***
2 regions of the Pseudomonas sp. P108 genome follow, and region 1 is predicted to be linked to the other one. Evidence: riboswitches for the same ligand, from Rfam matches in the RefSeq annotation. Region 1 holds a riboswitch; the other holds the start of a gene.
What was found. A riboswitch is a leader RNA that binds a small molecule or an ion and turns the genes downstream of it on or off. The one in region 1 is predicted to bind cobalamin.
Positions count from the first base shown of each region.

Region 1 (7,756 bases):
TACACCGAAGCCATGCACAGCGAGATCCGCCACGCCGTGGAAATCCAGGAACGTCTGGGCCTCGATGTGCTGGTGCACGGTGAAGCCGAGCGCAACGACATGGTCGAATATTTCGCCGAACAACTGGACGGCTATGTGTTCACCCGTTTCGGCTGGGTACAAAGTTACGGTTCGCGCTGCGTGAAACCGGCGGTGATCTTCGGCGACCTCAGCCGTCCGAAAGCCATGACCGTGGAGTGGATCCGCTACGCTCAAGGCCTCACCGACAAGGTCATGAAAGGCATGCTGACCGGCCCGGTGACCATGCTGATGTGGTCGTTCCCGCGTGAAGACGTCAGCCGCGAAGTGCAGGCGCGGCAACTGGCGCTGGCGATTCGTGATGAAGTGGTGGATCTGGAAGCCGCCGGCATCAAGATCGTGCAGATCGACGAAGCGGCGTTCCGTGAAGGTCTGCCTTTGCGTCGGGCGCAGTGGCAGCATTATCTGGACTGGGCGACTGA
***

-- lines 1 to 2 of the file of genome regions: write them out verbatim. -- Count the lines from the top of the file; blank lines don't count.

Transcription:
2 regions of the Pseudomonas sp. P108 genome follow, and region 1 is predicted to be linked to the other one. Evidence: riboswitches for the same ligand, from Rfam matches in the RefSeq annotation. Region 1 holds a riboswitch; the other holds the start of a gene.
What was found. A riboswitch is a leader RNA that binds a small molecule or an ion and turns the genes downstream of it on or off. The one in region 1 is predicted to bind cobalamin.